Distance and the pandemic made it difficult to keep regular tabs on Rolando’s family. However, since many people had been asking after him, we asked our Field Officer on assignment in Samar to make a detour to check on him in Palo, Leyte. This is the same field officer who found Rolando on his knees one day crying like it was the end of the world when his children were taken away. 

Recent Updates

How is the family doing now?


Sadly, Rolando lost his Peter Project boat when Typhoon Odette hit in December 2021 and had to go back to being a fisherman’s helper. Perhaps it was by God’s grace that he was no longer an independent fisherman because in August 2022, he suffered a mild stroke which kept him in the hospital a few days and has slightly impaired his speech. Thankfully, his employer helped him with his hospitalization and Rolando continues to work as a fisherman’s helper.


The eldest, Renz, 22, worked his way through school as a butcher’s helper in Mindanao, and is now working in Manila. We recently discovered that Rolando is not actually Renz’s biological father but Rolando’s wife’s son from a former relationship. However, Renz considers Rolando as his father and invited him to his high school graduation three years ago. Rolando, Renz, Ricardo, Russel John and Maria Luisa were finally able to gather together for that happy occasion and Rolando treasures the family photos taken by a professional photographer at the school that day. The other photos taken of previous reunions with his children in Mindanao are gone as the phone that had them broke down.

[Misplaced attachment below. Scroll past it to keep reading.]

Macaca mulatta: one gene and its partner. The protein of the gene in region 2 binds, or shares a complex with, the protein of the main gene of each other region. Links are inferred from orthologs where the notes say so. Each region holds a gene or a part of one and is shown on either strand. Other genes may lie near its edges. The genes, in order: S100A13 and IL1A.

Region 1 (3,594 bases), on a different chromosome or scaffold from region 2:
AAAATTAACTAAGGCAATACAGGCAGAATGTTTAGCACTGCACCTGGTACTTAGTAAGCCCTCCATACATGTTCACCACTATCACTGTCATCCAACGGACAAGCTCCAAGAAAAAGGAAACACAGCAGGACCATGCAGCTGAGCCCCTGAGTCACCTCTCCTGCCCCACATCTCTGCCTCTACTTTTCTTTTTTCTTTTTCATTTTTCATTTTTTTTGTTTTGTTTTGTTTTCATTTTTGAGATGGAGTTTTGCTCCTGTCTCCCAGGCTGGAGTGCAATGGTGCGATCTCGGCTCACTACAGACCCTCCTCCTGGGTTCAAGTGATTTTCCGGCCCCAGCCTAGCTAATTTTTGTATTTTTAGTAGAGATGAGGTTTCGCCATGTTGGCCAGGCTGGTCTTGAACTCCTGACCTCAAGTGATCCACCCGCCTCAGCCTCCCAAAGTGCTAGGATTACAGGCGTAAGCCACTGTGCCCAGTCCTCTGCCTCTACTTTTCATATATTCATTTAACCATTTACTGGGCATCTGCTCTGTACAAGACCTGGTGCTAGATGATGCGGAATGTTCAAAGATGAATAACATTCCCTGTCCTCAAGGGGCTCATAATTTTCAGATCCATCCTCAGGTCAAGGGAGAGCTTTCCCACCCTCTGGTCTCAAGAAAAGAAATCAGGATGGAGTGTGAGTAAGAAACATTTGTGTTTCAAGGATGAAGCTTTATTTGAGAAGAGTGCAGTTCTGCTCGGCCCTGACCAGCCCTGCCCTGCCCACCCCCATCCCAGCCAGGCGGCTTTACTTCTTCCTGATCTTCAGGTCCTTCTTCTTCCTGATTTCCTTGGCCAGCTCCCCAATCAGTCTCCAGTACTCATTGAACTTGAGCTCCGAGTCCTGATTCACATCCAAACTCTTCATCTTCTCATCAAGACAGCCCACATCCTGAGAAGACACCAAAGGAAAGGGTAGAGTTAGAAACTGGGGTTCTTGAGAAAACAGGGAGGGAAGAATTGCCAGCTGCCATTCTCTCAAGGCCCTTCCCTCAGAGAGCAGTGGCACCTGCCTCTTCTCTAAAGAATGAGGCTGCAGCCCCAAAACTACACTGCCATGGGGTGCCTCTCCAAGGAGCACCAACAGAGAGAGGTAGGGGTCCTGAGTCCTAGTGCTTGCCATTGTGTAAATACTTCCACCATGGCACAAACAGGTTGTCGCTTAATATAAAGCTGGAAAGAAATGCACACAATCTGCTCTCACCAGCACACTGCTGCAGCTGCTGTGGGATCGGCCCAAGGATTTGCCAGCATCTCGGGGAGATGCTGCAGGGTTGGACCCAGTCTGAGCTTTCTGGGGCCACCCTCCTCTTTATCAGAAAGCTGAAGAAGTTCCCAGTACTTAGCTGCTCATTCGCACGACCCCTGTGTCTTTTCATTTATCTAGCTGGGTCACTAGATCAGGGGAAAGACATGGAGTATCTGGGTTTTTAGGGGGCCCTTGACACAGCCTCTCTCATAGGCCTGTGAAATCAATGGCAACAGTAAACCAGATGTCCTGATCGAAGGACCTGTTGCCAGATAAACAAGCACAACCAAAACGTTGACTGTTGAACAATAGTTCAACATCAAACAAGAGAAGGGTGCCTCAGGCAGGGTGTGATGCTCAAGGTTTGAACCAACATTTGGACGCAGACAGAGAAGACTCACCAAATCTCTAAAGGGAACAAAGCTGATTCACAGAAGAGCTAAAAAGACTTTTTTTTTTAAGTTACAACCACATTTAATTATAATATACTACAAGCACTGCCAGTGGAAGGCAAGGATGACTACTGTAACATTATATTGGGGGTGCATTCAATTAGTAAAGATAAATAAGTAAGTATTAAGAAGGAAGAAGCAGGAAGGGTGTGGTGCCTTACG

Ricardo, now 21 and working as a mechanic was out working when the Field Officer visited. He lives in Leyte with Rolando.


Rodrigo still lives in Butuan. He’s 18 years old. After graduating from senior high, he got a job as a laborer.


Ivan is 15 and in the 9th Grade. He lives with Rolando and Ricado in Leyte. He was the only one home with Rolando when our Field Officer dropped by for a visit. Ivan dreams of becoming a policeman.

Russel John

Russel John is now 13 and in Grade 7. He lives in Butuan.

Maria Luisa

Maria Luisa also lives in Butuan. She is 11 years old and in the 5th Grade.

Fading Memories

The bright and happy demeanor of the younger children in Mindanao is a good sign that they’ve been able to put the trauma of the past behind them. In fact, Maria Luisa does not even recognize herself in the old photos we showed her. She seems very content with her life in Butuan so perhaps it was good Rolando’s in-laws took some of the children in even if it meant splitting up the family. The older children however haven’t lost their strong bond with Rolando, especially Renz who is not even Rolando’s biological son.

Especially for the younger ones, the memories of the past have mostly faded away. Alas, Rolando still remembers the pain of loss and separation. Those memories and feelings are etched in his heart and mind but even those have been dulled somewhat by the recent stroke. We hope those who read this story will remember the tale of this loving father even as those in the family forget as time goes by.

Parting Shots

Rolando fed his two youngest children before they left for Mindanao (top left). The same children, Russel John and Maria Luisa, as happy students today. Renz posed next to his father on his graduation day (bottom left). Rolando proudly shows off photos taken during Renz’s graduation.

March 2014 – Rolando received his boat. June 2014 – the last family photo before some children moved to Mindanao. December 2022 – Rolando poses with Ivan outside their home.

On the day Rolando received his boat, he took it back home by sea while his children traveled home by land. Two-year-old Maria Luisa cried as Rolando and his boat disappeared over the horizon (top left). NVC President comforted her (top right). The incident inspired Ms. Kilayko to create mosaic tile artwork which was sold to raise funds to help Typhoon Yolanda survivors.

    +63 (34) 432 9407



    St. Vincent’s Village, Brgy. Tangub
    Bacolod City, Philippines